When I was young we used to have a blast in Florida scooping up gobs of beach sand in a sifter and then shaking out the sand in hopes of finding a shark’s tooth. Now, I find myself doing the same thing with information.
Clearly there is more tech information available than one can reasonably consume in a day, or a lifetime. I have already shared how my information consumption habits have shifted to my reading hundreds of micro hunks of content, streamed to me throughout the day, a concept I’m basing a company around. Clearly, this is a trend with legs. Stowe calls this state of mind, having a Tabbed Cerebral Cortex after reading how Amanda Mooney processes information. Likewise, Howard Rheingold is conducting in-class experiments to see how â€˜multitasking’ is affecting his students cognition as they read blogs and IM during his lectures. But don’t be fooled. This trend is not all good. Sean Murphy has a great follow-up post to mine serving as a solid counter argument to the benefits of the attention economy.
Take for example, Google Reader. Initially I subscribed to a handful of blogs where information was often synthesized via my network of blog researchers. Then as blogs become more and more plentiful, I began to run into the same stories and memes being covered from multiple perspectives — plus everything else. Blogs like Mashable went from a handful of posts a day to, IMO, too many posts a day and have now found a their groove. I even used to subscribe to keywords in Del.icio.us as it WAS a great gate-keeper for quality posts. However, now Del.icio.us subscriptions have been ruined by excessive tagging as people attempt to use the tags to drive traffic and bolster SEO.
I was excited by Google Reader’s new sharing feature which basically adds another top layer of sifting. Now, I try and subscribe to the shared articles of the people in my network I consider â€˜smart’ and I’ve cut back on my own ‘digging for content.’ While at one point I considered becoming a sharing snob, I decided against it and am a full-time supporter of the practie. Now, adding even another sifting layer to sharing is Adam Ostrow’s, ReadBurner. Adam’s not the only one who sees what I see in this trend’s business potential and competitors are coming out of the wood work (I have not had a chance to check out RSS Memeâ€¦apparently similar to ReadBurner).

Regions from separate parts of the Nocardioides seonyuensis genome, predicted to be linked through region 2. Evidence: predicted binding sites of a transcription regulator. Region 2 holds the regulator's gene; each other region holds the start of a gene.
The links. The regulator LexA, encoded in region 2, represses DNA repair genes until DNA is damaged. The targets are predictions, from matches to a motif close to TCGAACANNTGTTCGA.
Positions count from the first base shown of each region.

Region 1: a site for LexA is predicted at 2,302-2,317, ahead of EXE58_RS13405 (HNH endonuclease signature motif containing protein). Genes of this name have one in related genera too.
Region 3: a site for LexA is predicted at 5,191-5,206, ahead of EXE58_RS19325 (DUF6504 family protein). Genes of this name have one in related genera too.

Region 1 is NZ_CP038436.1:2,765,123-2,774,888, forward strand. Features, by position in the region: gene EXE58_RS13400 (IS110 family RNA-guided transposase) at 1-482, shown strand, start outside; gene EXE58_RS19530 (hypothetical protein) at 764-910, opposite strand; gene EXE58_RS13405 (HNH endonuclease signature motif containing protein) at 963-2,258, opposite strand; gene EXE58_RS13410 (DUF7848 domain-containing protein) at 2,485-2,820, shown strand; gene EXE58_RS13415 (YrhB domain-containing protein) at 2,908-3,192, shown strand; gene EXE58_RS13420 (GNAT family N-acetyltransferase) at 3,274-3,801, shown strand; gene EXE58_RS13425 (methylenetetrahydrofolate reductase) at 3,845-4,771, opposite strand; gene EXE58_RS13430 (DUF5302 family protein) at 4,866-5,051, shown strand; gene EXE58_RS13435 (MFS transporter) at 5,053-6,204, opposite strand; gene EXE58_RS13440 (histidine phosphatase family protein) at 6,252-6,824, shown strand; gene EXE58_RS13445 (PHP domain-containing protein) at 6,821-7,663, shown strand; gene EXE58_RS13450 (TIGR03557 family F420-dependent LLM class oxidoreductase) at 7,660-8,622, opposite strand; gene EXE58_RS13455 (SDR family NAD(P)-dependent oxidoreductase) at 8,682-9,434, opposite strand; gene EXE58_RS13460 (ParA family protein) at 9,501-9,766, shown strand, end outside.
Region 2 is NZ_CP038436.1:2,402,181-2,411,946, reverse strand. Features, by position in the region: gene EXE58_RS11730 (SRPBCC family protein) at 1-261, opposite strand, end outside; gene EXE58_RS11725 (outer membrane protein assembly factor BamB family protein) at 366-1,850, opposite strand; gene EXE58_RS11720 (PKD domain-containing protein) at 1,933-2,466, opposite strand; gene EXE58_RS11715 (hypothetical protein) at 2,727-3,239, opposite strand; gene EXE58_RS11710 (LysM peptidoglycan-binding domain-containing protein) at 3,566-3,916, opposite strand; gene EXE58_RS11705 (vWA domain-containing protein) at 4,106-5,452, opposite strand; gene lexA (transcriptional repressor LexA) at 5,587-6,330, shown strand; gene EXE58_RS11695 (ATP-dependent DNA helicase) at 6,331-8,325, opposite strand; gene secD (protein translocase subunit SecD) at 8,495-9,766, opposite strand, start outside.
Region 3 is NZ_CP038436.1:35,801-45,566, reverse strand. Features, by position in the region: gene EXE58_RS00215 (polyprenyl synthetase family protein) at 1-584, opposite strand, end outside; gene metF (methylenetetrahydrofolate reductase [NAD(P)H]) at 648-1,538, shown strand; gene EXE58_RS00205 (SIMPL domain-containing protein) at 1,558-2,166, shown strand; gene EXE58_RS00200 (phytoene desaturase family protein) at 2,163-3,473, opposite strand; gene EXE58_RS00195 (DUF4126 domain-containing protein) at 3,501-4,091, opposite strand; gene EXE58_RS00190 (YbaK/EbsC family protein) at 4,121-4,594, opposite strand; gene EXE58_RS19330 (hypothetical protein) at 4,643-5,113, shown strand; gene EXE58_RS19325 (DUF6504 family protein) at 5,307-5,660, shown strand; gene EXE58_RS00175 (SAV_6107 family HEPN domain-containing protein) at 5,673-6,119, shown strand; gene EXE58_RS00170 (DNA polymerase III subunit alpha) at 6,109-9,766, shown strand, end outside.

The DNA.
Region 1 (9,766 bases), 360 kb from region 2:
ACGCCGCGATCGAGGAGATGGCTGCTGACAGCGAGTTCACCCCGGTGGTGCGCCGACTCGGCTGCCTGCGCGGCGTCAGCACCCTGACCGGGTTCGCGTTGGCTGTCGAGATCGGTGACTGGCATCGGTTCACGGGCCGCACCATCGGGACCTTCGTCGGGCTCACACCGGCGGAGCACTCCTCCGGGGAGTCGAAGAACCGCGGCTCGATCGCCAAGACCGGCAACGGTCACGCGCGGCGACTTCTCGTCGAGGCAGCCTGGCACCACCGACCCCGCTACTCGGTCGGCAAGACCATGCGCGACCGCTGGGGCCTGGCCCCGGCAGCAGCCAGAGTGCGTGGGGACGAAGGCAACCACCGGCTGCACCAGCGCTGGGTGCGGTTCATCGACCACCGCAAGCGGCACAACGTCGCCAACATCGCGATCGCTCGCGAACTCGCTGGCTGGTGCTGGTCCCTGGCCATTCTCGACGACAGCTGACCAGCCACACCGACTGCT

In addition to Google Reader and its offshoots, I have also started using the aggregator Techmeme more frequently. I’ve also been taking advantage of other sites that â€˜weed out the crap.’ HackerNews is a great example. However I’m worried about its sustainability. HackerNews is still early enough in its lifecycle that it’s not yet overrun by spammers and excess, a situation Twitter is now dealing with.
This idea of synthesizing, aggregating and sifting information is certainly not new. The President and top CEO’s have done this for years to help them keep abreast of large quantities of industry news (At least for the President, this practice has come under fire). I think the difference though is that this same need for â€˜quality synthesis’ is now necessary for even non-presidential, common-folk like me, who want to stay a step ahead of the competition, or work on being viewed as experts in a given subject area.
Where is it all going? Maybe just as we outsource product development, one day we’ll outsource top-level sifting to information secretaries. We’ll have someone, or some program that knows exactly what we’ll want â€“ and then provide us with the most concise and insightful version. Otherwise, perhaps some Darwinian approach to information will emerge. What that would be, I don’t know, but I like the sound of it.